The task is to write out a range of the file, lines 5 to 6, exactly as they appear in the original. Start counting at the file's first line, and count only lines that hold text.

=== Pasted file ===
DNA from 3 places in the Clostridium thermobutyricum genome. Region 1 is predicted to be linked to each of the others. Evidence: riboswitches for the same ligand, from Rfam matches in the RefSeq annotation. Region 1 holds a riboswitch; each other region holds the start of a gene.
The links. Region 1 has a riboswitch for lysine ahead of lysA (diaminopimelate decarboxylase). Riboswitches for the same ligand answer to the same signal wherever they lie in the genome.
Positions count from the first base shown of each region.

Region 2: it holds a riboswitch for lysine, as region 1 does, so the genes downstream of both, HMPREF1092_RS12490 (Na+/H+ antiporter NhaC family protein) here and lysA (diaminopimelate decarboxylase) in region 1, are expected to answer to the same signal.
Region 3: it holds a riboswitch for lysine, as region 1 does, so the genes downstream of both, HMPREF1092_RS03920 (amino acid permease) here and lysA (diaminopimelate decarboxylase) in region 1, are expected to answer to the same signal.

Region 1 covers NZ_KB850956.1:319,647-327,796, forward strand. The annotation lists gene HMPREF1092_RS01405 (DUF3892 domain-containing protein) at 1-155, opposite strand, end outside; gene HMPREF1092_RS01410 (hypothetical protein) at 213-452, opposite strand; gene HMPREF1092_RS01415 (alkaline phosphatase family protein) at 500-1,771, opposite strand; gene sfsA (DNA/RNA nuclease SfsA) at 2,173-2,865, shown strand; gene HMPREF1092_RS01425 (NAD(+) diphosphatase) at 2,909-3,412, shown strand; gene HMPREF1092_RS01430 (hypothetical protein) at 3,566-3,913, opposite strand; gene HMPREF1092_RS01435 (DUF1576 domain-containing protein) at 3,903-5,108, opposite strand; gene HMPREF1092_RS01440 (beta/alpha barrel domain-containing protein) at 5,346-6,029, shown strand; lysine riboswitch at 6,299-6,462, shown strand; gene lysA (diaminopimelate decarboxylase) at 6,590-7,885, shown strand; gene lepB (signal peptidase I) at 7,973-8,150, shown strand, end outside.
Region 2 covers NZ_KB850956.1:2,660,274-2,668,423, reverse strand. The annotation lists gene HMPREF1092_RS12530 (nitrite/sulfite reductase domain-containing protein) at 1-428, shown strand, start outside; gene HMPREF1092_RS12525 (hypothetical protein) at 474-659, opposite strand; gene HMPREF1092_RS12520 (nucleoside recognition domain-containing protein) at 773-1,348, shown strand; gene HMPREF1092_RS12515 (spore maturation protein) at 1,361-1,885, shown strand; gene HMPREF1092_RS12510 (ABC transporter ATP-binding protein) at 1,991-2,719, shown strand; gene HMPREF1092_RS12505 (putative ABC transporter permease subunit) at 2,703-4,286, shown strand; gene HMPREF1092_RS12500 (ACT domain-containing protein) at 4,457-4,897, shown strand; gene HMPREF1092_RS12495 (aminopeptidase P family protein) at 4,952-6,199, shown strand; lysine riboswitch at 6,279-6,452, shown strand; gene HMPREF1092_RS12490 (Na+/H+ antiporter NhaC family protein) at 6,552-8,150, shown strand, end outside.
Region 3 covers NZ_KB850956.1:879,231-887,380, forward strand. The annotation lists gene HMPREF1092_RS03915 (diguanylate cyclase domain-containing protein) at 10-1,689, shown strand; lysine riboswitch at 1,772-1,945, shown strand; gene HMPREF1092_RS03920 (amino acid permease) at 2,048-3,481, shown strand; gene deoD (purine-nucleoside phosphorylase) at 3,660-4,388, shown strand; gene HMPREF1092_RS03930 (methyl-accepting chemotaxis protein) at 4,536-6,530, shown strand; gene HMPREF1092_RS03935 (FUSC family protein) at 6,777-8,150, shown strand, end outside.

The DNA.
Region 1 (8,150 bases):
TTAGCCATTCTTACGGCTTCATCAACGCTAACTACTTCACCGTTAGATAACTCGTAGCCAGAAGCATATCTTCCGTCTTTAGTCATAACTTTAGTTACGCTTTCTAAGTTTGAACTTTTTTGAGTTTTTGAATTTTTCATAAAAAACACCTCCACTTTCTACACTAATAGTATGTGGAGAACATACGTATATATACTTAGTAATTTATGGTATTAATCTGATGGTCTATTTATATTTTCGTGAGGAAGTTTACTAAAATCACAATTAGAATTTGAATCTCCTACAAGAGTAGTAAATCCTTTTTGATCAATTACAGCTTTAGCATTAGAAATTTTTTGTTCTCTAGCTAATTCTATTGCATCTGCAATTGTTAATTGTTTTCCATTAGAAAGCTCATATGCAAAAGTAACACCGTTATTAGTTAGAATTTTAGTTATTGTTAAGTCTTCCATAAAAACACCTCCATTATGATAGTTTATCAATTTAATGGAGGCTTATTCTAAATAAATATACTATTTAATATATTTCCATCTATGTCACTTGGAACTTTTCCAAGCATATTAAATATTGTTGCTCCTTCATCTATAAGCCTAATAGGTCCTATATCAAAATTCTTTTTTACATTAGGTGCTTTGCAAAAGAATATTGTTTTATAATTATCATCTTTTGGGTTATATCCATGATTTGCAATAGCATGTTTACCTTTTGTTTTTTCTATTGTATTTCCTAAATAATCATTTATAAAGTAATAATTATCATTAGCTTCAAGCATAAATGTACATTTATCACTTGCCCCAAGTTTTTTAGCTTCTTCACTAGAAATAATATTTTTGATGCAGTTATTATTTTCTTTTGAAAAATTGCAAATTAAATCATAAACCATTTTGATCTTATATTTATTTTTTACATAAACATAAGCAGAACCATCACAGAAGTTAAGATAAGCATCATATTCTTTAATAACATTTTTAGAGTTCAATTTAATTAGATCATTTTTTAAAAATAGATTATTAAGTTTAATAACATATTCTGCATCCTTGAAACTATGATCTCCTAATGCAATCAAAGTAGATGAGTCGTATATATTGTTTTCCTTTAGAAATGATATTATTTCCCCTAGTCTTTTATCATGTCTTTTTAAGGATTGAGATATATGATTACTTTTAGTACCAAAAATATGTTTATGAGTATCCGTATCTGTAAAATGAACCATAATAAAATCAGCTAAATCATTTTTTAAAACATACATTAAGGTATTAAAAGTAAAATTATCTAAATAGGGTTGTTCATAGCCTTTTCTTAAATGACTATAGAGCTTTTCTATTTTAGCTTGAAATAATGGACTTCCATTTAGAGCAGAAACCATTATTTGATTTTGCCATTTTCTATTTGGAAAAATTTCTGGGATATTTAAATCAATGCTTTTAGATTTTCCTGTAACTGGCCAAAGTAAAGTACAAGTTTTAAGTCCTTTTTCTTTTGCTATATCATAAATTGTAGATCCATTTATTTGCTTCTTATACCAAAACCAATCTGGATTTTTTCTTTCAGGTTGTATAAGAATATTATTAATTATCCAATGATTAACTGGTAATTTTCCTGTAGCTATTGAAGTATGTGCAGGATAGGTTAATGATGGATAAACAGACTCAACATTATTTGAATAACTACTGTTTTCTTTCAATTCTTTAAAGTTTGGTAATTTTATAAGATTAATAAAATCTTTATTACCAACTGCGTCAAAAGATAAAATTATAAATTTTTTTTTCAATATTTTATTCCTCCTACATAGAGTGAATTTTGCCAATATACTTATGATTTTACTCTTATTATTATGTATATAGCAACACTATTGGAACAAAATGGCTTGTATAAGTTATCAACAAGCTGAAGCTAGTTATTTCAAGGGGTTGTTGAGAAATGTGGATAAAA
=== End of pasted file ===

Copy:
Region 3: it holds a riboswitch for lysine, as region 1 does, so the genes downstream of both, HMPREF1092_RS03920 (amino acid permease) here and lysA (diaminopimelate decarboxylase) in region 1, are expected to answer to the same signal.

Region 1 covers NZ_KB850956.1:319,647-327,796, forward strand. The annotation lists gene HMPREF1092_RS01405 (DUF3892 domain-containing protein) at 1-155, opposite strand, end outside; gene HMPREF1092_RS01410 (hypothetical protein) at 213-452, opposite strand; gene HMPREF1092_RS01415 (alkaline phosphatase family protein) at 500-1,771, opposite strand; gene sfsA (DNA/RNA nuclease SfsA) at 2,173-2,865, shown strand; gene HMPREF1092_RS01425 (NAD(+) diphosphatase) at 2,909-3,412, shown strand; gene HMPREF1092_RS01430 (hypothetical protein) at 3,566-3,913, opposite strand; gene HMPREF1092_RS01435 (DUF1576 domain-containing protein) at 3,903-5,108, opposite strand; gene HMPREF1092_RS01440 (beta/alpha barrel domain-containing protein) at 5,346-6,029, shown strand; lysine riboswitch at 6,299-6,462, shown strand; gene lysA (diaminopimelate decarboxylase) at 6,590-7,885, shown strand; gene lepB (signal peptidase I) at 7,973-8,150, shown strand, end outside.